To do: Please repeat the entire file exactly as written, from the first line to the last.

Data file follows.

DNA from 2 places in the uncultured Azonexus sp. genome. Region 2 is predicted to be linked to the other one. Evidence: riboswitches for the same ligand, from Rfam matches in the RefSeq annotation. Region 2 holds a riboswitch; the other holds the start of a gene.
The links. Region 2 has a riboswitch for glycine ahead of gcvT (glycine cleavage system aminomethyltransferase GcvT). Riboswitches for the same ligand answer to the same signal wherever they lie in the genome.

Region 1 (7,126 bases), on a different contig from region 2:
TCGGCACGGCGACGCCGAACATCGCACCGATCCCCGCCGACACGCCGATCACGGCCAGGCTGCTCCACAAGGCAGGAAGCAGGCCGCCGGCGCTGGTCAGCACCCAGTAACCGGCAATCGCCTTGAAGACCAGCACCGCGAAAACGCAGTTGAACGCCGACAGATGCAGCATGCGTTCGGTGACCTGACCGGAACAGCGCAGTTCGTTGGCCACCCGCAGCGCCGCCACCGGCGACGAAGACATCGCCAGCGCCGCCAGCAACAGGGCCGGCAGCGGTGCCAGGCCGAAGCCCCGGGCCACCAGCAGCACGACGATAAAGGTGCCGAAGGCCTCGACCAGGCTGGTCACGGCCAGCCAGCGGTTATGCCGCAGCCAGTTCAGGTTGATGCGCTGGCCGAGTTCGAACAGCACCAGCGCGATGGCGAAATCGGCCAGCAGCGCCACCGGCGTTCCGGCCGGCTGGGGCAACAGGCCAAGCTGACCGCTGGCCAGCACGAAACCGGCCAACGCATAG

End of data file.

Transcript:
DNA from 2 places in the uncultured Azonexus sp. genome. Region 2 is predicted to be linked to the other one. Evidence: riboswitches for the same ligand, from Rfam matches in the RefSeq annotation. Region 2 holds a riboswitch; the other holds the start of a gene.
The links. Region 2 has a riboswitch for glycine ahead of gcvT (glycine cleavage system aminomethyltransferase GcvT). Riboswitches for the same ligand answer to the same signal wherever they lie in the genome.

Region 1 (7,126 bases), on a different contig from region 2:
TCGGCACGGCGACGCCGAACATCGCACCGATCCCCGCCGACACGCCGATCACGGCCAGGCTGCTCCACAAGGCAGGAAGCAGGCCGCCGGCGCTGGTCAGCACCCAGTAACCGGCAATCGCCTTGAAGACCAGCACCGCGAAAACGCAGTTGAACGCCGACAGATGCAGCATGCGTTCGGTGACCTGACCGGAACAGCGCAGTTCGTTGGCCACCCGCAGCGCCGCCACCGGCGACGAAGACATCGCCAGCGCCGCCAGCAACAGGGCCGGCAGCGGTGCCAGGCCGAAGCCCCGGGCCACCAGCAGCACGACGATAAAGGTGCCGAAGGCCTCGACCAGGCTGGTCACGGCCAGCCAGCGGTTATGCCGCAGCCAGTTCAGGTTGATGCGCTGGCCGAGTTCGAACAGCACCAGCGCGATGGCGAAATCGGCCAGCAGCGCCACCGGCGTTCCGGCCGGCTGGGGCAACAGGCCAAGCTGACCGCTGGCCAGCACGAAACCGGCCAACGCATAG